The diagnostic ability to detect hip disease is getting better and better. The radiologists here at HSS are experts at picking up subtleties and provide constant feedback. We work together on a day-to-day basis to make sure that we are diagnosing the problem correctly. Through research, education, and teamwork we also have a goal of improving our treatment outcomes and advancing the knowledge of hip preservation over time.

What is your background and why did you come to HSS?

Hip disease and managing hip disease was a big part of my pediatric orthopedic fellowship in San Diego, as they have experts in pediatric and young adult hip disease. That initiated a groundwork of fascination with the hip joint. After a few years at Denver Children's, I realized I was passionate about treating hip problems and decided to go to Boston and then Switzerland with Professor Ganz, learning more about complex hip pathology and management. From there, it just took off. It became part of my practice and I committed to understand and to take care of hips for the rest of my career.

What brought me to HSS was the ability to work with Bryan Kelly, MD and the other surgeons and physicians in the hip preservation service to make the best hip center in the world, where people could come receive world-class evaluation and care. Teaming up with the other surgeons here at HSS gave me a platform to make an impact on pediatric hip conditions, from birth to young adulthood, and on preserving hip joints and preventing hip arthritis.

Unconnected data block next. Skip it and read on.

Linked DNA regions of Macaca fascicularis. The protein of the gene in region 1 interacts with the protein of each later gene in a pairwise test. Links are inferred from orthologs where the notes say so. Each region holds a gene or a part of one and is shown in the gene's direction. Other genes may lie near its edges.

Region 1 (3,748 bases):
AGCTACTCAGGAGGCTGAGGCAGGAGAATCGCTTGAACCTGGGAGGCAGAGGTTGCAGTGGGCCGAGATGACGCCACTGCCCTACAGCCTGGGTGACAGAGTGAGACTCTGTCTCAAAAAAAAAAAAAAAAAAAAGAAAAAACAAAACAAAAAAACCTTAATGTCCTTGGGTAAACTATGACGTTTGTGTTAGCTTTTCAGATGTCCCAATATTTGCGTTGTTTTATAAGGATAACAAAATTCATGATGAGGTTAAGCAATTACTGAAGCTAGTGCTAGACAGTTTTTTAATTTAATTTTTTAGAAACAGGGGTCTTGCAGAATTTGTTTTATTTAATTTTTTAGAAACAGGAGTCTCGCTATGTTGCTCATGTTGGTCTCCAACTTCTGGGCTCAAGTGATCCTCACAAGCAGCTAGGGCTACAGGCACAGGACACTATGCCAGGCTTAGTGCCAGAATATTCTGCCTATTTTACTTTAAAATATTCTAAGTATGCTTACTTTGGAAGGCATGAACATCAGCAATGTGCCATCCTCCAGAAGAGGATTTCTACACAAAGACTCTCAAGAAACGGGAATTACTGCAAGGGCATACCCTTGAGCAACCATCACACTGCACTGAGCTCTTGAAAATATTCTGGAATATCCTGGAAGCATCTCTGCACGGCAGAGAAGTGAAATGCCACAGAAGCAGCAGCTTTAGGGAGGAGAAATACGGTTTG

What kind of hip surgery do you specialize in?

I was asked to join the faculty at HSS because of my two areas of expertise. One is called the periacetabular osteotomy, which was developed in Bern, Switzerland. That is a procedure that allows us to redirect the acetabulum or socket and place it into a better position so the hip functions better. In hip dysplasia, the problem is often that the socket is not covering the ball, or femoral head, and the periacetabular osteotomy allows us to effectively reorient the hip socket to a better position and preserve the hip.

My second area of expertise is surgical dislocation of the hip. The hip joint is very deep inside the hip, which makes it difficult to access and treat problems. Surgical hip dislocation was also developed in Switzerland and allows us to disarticulate or take the two pieces of the hip apart safely to observe and fix the abnormalities that have led to pain to increase function and mobility for the patient. Many hip procedures can be performed arthroscopically, but some patients need this open procedure because of the limitations of an arthroscopic approach.

What role does research play in hip treatment and preservation?

Research is important to make sure we have the most effective treatment for patients specific to their problem. All our patients are placed into a registry so we can get feedback and study our current results of treatment. Members of the Hip Preservation Service meet weekly to discuss surgical and nonsurgical treatment. We extensively review complex patients, their diagnosis, and develop treatment recommendations.

We have a large volume and diversity of patients and families seen at HSS. That volume allows us to be better at picking up subtleties and what is the most effective treatment. Over the years with continued research, education and the combined experience of the Hip Preservation Service team, more patients will be evaluated for their hip pain and receive the most advanced and effective treatment worldwide at HSS.


Ernest L. Sink, MD
Chief, Hip Preservation Service, Hospital for Special Surgery
Attending Orthopedic Surgeon, Hospital for Special Surgery